We have developed a model for prenatal hypoxia-ischemia in which muscimol, a selective gamma-aminobutyric acid A (GABA(A)) receptor agonist, administered to newborn rats, induces hippocampal damage. In the neonatal rat brain, activation of GABA(A) receptors leads to membrane depolarization and neuronal excitation. Because of our previous detection of sex differences in this model and the considerable interest in the neuroprotective effects of estradiol in the adult brain, we now investigate the effect of pretreatment with high physiological levels of estradiol in our model of prenatal hypoxia-ischemia. We used unbiased stereology to assess neuron number in the hippocampal formation of control, muscimol-treated, and estradiol- plus muscimol-treated animals. Muscimol decreased neuron number in the hippocampus, with damage exacerbated by pretreatment with estradiol. A hippocampal culture paradigm was developed to mirror the in vivo investigation. We observed elevated cytotoxicity (using the lactate dehydrogenase assay) by 48 h after treatment with estradiol plus muscimol, but decreased cytotoxicity between 2 and 24 h after treatment. To determine whether the actions of estradiol on muscimol-induced damage were via the estrogen receptor, hippocampal cultures were pretreated with ICI 182,780, a selective estrogen receptor antagonist. Treatment with ICI 182,780 blocked the potentiating effect of estradiol on the late period of cytotoxicity, but had no effect on the protective actions of estradiol during the early period of cytotoxicity. There appears to be a biphasic action of estradiol in our model of neonatal brain injury that involves early nongenomic, nonreceptor-mediated protection, followed by late deleterious receptor-media
Am J Obstet Gynecol. 2003 May;188(5):1132-40.
Contrasting effects of two hormone replacement therapies on the cardiovascular and mammary gland outcomes in surgically postmenopausal monkeys.
Suparto IH, Williams JK, Cline JM, Anthony MS, Fox JL.
Comparative Medicine Clinical Research Center, Wake Forest University School of Medicine, Medical Center Boulevard, Winston-Salem, NC 27157, USA .
OBJECTIVE: The purpose of this study was to compare the effects of two hormone replacement therapies on the intermediate end points of coronary heart disease and mammary gland hyperplasia in postmenopausal monkeys.Study Design: Surgically postmenopausal cynomolgus monkeys were fed an atherogenic diet for 12 months while receiving no treatment (control, n = 19), conjugated equine estrogens plus continuous medroxyprogesterone acetate (n = 19), or ethinyl estradiol plus norethindrone acetate (n = 21) at doses that were scaled from those doses taken by women. RESULTS: Quantitative coronary angiography revealed that the arteries of the control group and the conjugated equine estrogens plus continuous medroxyprogesterone acetate-treated animals constricted in response to acetylcholine (-5.4% +/- 1.4% and -6.2% +/- 1.5%, respectively), whereas those arteries in the animals in the ethinyl estradiol plus norethindrone acetate group did not (P =.002). The incidence of dobutamine-induced ST-segment depression in the ethinyl estradiol plus norethindrone acetate group (10.5%) was significantly less than in the control group (68.8%, P =.001) or the conjugated equine estrogens plus continuous medroxyprogesterone acetate group (50%, P =.01). Conjugated equine estrogens plus continuous medroxyprogesterone acetate, but not ethinyl estradiol plus norethindrone acetate, induced diffuse epithelial tissue proliferation in the mammary glands (P =.0006). CONCLUSION: Ethinyl estradiol plus norethindrone acetate protected against atherosclerosis-induced endothelium-mediated vasoconstriction of coronary arteries and heart rate-induced myo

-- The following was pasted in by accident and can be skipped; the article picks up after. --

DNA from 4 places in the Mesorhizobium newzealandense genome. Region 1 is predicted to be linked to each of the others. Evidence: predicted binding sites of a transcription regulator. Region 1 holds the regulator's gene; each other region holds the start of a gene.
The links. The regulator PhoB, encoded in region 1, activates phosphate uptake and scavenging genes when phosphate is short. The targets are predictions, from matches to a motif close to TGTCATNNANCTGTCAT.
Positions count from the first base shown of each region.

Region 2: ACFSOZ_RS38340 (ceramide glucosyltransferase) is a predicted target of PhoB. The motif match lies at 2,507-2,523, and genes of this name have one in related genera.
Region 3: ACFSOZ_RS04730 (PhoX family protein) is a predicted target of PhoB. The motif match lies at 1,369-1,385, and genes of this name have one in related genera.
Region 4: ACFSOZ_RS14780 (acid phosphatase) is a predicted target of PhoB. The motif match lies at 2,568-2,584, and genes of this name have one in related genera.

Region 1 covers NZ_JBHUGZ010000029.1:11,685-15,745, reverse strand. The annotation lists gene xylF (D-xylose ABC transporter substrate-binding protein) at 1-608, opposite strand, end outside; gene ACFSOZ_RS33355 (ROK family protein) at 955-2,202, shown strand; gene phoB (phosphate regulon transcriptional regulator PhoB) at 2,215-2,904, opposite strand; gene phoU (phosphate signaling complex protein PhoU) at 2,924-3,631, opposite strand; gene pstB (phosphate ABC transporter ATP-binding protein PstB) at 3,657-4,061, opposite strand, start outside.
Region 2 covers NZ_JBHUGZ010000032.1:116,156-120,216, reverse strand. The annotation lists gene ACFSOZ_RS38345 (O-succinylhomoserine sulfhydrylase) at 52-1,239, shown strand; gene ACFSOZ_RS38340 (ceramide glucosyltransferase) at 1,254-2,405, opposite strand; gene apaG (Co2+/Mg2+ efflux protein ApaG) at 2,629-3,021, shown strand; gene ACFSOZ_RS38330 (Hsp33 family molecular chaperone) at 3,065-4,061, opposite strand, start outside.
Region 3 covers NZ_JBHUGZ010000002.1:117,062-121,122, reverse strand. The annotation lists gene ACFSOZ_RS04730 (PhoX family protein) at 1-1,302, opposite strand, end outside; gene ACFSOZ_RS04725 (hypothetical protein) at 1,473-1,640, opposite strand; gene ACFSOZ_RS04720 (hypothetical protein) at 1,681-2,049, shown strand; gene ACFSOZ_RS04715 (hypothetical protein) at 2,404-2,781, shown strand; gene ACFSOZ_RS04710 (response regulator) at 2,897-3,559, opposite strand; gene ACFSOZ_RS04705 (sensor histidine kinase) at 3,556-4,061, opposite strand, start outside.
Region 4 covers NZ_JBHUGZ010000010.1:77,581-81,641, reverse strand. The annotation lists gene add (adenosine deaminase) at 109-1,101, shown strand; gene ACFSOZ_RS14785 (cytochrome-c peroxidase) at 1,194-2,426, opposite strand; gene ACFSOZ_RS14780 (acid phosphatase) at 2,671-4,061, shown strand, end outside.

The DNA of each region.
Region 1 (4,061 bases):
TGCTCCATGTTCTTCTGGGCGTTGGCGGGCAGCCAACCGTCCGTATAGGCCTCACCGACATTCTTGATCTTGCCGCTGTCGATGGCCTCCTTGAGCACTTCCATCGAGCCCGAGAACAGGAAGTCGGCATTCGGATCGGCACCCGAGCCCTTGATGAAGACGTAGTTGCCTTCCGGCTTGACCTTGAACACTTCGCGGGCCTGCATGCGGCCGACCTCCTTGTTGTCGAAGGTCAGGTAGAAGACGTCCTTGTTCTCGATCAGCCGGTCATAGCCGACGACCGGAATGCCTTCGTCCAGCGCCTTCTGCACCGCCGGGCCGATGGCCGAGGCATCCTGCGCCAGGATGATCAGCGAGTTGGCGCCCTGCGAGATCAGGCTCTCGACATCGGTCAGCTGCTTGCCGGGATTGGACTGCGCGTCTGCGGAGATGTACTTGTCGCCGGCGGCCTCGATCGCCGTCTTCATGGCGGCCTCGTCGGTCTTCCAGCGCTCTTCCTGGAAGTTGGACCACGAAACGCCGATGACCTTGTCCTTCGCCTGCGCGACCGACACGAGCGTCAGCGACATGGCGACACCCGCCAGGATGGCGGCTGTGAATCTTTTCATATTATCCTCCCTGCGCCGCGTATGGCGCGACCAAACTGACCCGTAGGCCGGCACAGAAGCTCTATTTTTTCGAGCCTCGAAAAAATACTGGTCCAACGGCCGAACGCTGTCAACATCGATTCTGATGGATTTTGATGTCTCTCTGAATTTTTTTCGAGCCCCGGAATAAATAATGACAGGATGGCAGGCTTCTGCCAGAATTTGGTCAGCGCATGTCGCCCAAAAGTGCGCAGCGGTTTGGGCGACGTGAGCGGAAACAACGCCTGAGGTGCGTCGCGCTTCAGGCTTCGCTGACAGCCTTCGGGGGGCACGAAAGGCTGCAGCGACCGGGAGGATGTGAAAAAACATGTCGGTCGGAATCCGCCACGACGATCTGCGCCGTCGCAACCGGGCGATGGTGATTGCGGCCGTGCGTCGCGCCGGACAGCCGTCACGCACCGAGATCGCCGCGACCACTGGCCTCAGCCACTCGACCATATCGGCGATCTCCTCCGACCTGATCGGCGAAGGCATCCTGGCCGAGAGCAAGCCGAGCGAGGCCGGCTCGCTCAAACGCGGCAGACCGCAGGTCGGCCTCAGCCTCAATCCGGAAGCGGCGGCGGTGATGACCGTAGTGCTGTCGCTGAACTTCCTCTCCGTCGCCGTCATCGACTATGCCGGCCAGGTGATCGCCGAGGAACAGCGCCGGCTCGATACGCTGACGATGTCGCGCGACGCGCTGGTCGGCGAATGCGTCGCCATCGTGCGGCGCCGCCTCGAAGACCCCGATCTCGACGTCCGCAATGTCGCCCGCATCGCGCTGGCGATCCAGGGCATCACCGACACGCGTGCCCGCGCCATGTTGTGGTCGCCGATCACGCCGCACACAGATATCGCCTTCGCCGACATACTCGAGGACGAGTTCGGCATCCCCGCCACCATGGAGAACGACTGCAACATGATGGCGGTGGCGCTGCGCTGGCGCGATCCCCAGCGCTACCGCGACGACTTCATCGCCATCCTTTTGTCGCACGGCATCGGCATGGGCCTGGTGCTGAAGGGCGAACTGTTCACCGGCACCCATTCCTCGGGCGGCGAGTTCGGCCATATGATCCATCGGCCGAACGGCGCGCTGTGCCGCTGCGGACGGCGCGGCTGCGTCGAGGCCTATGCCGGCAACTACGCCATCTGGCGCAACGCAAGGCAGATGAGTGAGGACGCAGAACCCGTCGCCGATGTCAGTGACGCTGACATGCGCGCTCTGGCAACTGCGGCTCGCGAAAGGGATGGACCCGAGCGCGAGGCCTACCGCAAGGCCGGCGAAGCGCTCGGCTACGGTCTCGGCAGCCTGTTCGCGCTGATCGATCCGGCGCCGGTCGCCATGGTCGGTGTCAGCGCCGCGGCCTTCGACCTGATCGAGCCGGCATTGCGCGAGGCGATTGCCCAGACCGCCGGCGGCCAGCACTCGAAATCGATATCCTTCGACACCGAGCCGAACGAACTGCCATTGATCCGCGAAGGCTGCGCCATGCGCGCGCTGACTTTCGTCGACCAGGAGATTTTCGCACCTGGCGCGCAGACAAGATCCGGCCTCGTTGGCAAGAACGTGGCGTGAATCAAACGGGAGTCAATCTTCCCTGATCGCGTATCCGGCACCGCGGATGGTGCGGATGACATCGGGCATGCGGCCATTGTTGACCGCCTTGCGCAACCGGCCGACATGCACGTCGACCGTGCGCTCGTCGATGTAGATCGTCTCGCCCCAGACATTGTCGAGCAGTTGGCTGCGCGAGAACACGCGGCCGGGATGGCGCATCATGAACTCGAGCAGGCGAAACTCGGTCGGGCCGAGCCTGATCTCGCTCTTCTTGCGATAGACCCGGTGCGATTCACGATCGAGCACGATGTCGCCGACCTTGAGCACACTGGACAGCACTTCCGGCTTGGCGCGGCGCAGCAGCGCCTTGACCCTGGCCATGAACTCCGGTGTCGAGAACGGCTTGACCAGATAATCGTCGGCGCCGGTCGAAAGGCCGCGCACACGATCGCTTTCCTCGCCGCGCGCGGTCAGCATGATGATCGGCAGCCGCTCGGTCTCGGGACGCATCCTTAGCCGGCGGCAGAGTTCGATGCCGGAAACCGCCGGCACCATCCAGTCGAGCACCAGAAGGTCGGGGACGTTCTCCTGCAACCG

Ceska Gynekol. 2003 Mar;68(2):117-21.
[Does grapefruit juice increase the bioavailability of orally administered sex steroids?]
[Article in Czech]
Fingerova H, Oborna I, Petrova P, Budikova M, Jezdinsky J.
Klinika porodnictvi a gynekologie LF UP v Olomouci.
OBJECTIVE: To verify if and to which extent the interaction with grapefruit juice can increase bioavailability of orally administered sexual steroids. DESIGN: Pilot pharmacokinetics study. SETTING: Department of Obstetrics and Gynecology and Institute of Pharmacology, Medical Faculty, Palacky University, Olomouc; Department of Nuclear Medicine, University Hospital, Olomouc. METHODS: 2 mg of estradiol valerate and 100 mg of micronized progesterone were given to eight healthy postmenopausal volunteers. Blood samples were collected at time 0, 2, 3, 5 and 24 hours after tablets application. The same trial was repeated a week later but tablets were swallowed with 200 ml of grapefruit juice. Serum levels of estradiol and progesterone were measured by RIA. Results were statistically evaluated using the Wilcoxon's nonparametric paired test. RESULTS: Though grapefruit juice on average slightly increased serum levels of estradiol (E2) and progesterone, this increase reached statistical significance only for the E2 level 24 hours after application of tablets. The mean area under curve (AUC) of estradiol rose significantly to 117%. The even greater increase in the mean AUC of progesterone (to 125%) was not statistically significant because of marked individual variability of response. CONCLUSIONS: Our results suggest that grapefruit juice may increase bioavailability of orally administered estradiol and progesterone. The response varies markedly between individuals. This observation may be of some importance also for users of OC and HRT.